Reading: Who Rules?
- Judith Hilinski
Someone’s Got to Be In Charge If you compared all the governments in the world, you would find one thing in common: Someone is in charge. The question is, who? There are many different forms of government. Some have one leader who has all the control. Others give power to the people. Here are some forms of government that exist (or have existed) in the world:
Me, Myself, and I An autocracy is a government in which one person has all the power. There are two main types of autocracy: a monarchy and a dictatorship. In a monarchy, a king or queen rules the country. The king or queen is known as a monarch. Monarchs usually come to power through their family line: The current king or queen’s oldest child becomes the next king or queen. In some monarchies, especially those in historical times, the monarch held all the power and had the final say over the government. In modern times, monarchs usually share power with other parts of government. Often they are also subject to the country’s constitution. A dictatorship is a form of government where one leader has absolute control over citizens’ lives. If there is a constitution, the dictator has control over that, too—so it doesn’t mean much. Although other parts of the government may exist, such as courts or a lawmaking body, these branches always do what the dictator wants them to do. They do not represent citizens
Power to the People! In a democracy, citizens hold the political power. There are two fundamental types of democracies: In a representative democracy, citizens elect leaders to represent their rights and interests in government. The elected leaders, or representatives, do the day-to-day work of governing the country: They consider the issues, work to find solutions, pass laws, and do all of the other things necessary to keep a country going. Citizens hold the ultimate power, though, because if they don’t like what their representatives are doing, they can vote in new ones! In a direct democracy, there are no representatives. Citizens are directly involved in the day-to-day work of governing the country. Citizens might be required to participate in lawmaking or act as judges, for example. The best example of this was in the ancient Greek city-state called Athens. Most modern countries are too large for a direct democracy to work.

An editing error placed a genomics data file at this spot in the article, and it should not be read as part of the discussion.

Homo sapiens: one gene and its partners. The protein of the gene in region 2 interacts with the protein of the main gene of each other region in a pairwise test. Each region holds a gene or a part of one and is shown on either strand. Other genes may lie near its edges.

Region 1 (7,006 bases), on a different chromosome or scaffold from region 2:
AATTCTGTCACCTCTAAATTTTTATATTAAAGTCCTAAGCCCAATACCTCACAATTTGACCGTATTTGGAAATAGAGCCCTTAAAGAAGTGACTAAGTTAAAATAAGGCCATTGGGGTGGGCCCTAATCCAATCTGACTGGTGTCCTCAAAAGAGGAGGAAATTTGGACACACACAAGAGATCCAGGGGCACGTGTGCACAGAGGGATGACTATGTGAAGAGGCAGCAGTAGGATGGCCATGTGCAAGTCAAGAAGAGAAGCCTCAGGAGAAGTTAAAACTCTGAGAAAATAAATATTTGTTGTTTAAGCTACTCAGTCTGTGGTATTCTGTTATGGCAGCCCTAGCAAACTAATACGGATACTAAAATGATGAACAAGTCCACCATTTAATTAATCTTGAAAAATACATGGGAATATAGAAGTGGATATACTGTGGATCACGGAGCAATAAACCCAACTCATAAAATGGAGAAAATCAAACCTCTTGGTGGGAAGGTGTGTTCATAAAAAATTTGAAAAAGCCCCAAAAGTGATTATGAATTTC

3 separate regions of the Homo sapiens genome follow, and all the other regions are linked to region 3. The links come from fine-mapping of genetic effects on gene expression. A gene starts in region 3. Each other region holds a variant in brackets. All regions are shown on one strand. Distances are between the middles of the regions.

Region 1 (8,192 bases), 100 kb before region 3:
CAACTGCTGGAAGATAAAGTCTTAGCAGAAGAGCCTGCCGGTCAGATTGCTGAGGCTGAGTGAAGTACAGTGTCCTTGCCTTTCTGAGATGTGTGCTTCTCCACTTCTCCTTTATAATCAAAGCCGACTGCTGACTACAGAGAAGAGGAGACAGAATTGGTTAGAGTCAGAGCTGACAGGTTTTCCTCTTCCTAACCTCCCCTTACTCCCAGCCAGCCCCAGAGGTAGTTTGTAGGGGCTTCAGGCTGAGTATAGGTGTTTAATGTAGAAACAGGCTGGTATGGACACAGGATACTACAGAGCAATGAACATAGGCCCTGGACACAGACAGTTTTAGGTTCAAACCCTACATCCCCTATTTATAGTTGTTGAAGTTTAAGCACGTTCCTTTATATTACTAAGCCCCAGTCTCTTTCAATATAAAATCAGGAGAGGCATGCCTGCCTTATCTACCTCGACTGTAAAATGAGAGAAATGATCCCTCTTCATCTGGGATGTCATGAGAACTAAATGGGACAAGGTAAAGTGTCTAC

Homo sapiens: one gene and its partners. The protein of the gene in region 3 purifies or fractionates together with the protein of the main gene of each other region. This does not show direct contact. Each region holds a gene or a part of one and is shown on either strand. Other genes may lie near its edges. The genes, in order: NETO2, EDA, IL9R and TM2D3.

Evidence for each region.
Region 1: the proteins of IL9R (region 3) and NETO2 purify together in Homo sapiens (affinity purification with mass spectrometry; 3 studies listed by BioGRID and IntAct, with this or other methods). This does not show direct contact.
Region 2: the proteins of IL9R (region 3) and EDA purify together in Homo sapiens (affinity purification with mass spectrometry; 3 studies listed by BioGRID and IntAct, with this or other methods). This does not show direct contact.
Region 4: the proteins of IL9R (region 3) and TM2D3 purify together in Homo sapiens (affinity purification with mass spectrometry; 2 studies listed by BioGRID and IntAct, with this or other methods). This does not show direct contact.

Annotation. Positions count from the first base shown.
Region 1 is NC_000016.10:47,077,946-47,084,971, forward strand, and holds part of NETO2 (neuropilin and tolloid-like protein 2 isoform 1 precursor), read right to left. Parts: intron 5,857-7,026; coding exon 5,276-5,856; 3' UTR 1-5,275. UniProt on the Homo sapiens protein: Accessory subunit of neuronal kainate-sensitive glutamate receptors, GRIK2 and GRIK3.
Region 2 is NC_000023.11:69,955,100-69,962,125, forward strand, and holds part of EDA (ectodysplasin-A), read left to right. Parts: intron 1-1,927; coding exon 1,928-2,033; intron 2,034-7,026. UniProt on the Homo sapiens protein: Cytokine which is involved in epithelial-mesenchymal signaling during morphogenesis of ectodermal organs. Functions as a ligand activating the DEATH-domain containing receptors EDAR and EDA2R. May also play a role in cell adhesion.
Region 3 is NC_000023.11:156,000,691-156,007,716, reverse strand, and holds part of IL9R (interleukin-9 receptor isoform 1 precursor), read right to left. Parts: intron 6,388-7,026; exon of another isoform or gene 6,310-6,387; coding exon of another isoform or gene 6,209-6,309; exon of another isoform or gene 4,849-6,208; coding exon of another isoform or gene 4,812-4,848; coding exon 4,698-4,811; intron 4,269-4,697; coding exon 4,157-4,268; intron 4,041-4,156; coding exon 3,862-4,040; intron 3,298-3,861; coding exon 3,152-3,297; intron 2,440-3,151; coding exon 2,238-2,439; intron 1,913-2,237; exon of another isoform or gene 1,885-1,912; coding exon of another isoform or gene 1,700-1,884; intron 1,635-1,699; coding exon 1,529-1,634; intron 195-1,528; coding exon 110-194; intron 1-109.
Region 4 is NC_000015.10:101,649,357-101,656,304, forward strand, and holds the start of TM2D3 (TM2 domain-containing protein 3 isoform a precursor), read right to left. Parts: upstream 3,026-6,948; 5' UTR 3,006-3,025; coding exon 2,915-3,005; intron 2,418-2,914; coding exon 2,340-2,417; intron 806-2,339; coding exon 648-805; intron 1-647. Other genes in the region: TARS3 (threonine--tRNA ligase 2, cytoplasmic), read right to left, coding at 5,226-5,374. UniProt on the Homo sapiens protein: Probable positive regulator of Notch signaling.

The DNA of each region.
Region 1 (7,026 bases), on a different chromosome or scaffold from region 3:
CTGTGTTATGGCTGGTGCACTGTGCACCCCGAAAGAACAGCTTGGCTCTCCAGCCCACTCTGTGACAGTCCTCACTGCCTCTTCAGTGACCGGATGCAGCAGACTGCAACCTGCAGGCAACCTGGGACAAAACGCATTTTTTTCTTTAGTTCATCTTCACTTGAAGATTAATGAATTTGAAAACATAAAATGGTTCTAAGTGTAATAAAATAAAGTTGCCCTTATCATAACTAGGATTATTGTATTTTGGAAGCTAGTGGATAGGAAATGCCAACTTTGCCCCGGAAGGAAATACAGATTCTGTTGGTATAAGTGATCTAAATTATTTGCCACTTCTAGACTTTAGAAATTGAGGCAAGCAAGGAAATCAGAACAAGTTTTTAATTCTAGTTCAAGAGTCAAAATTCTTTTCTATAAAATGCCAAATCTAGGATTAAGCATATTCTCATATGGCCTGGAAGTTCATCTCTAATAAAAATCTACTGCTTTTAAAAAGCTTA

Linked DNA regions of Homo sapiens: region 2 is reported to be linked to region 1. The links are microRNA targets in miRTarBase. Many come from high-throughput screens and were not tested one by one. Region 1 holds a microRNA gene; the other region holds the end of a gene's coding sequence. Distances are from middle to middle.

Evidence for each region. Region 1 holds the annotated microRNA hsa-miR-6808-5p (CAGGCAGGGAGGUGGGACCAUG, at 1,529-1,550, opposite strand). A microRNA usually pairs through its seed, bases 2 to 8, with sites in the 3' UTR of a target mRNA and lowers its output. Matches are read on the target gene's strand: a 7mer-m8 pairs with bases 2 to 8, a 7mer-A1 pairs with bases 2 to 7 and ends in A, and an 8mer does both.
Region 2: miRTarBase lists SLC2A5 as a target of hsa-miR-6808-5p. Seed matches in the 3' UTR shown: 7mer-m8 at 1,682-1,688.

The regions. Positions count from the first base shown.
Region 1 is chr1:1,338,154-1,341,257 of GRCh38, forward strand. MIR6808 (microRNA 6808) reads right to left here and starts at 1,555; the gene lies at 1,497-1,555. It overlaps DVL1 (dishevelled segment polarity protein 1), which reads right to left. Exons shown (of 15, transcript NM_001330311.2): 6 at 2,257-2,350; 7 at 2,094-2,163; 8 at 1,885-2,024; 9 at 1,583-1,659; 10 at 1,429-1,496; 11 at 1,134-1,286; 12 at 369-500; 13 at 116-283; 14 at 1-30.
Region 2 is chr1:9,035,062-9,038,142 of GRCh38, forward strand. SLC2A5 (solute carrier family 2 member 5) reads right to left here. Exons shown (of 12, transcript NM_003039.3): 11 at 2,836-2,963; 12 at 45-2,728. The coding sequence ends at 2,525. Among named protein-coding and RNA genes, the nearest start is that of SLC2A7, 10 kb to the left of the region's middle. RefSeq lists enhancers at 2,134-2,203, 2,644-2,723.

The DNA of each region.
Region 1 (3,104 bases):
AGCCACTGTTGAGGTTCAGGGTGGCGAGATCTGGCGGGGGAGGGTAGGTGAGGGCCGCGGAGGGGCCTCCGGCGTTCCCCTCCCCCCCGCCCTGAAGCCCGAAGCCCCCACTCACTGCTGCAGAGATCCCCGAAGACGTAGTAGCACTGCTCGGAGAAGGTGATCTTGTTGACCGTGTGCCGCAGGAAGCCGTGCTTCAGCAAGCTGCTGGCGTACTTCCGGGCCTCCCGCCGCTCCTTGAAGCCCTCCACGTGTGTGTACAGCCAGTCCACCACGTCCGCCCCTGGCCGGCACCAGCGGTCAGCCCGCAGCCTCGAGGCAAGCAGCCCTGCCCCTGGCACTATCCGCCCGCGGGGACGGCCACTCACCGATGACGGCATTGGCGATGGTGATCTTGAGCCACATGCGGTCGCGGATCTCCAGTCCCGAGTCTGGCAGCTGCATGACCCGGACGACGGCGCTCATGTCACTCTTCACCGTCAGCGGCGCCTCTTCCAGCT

We, Ourselves, and… um… Us In an oligarchy (OH-lih-gar-kee), a small group of people has all the power. Oligarchy is a Greek word that means “rule by a few.” Sometimes this means that only a certain group has political rights, such as members of one political party, one social class, or one race. For example, in some societies, only noble families who owned land could participate in politics. An oligarchy can also mean that a few people control the country. For example, a junta is a small group of people—usually military officers—who rule a country after taking it over by force. A junta often operates much like a dictatorship, except that several people share power.
Religious Rule A theocracy is a government that recognizes God or a divine being as the ultimate authority. (“Theo” is a Greek word that means god.) In a theocracy, religious law is used to settle disputes and rule the people. A theocracy can also be a democracy, dictatorship, monarchy, or just about any other kind of government. For example, the Republic of Iran recognizes Islamic law, but Iran’s citizens vote to elect their leaders. Modern theocracies are usually found in countries where the population is strongly religious.
Rule by None In an anarchy, nobody is in control—or everyone is, depending on how you look at it. Sometimes the word anarchy is used to refer to an out-of-control mob. When it comes to government, anarchy would be one way to describe the human state of existence before any governments developed. It would be similar to the way animals live in the wild, with everyone looking out for themselves. Today, people who call themselves anarchists usually believe that people should be allowed to freely associate together without being subject to any nation or government. There are no countries that have anarchy as their form of government.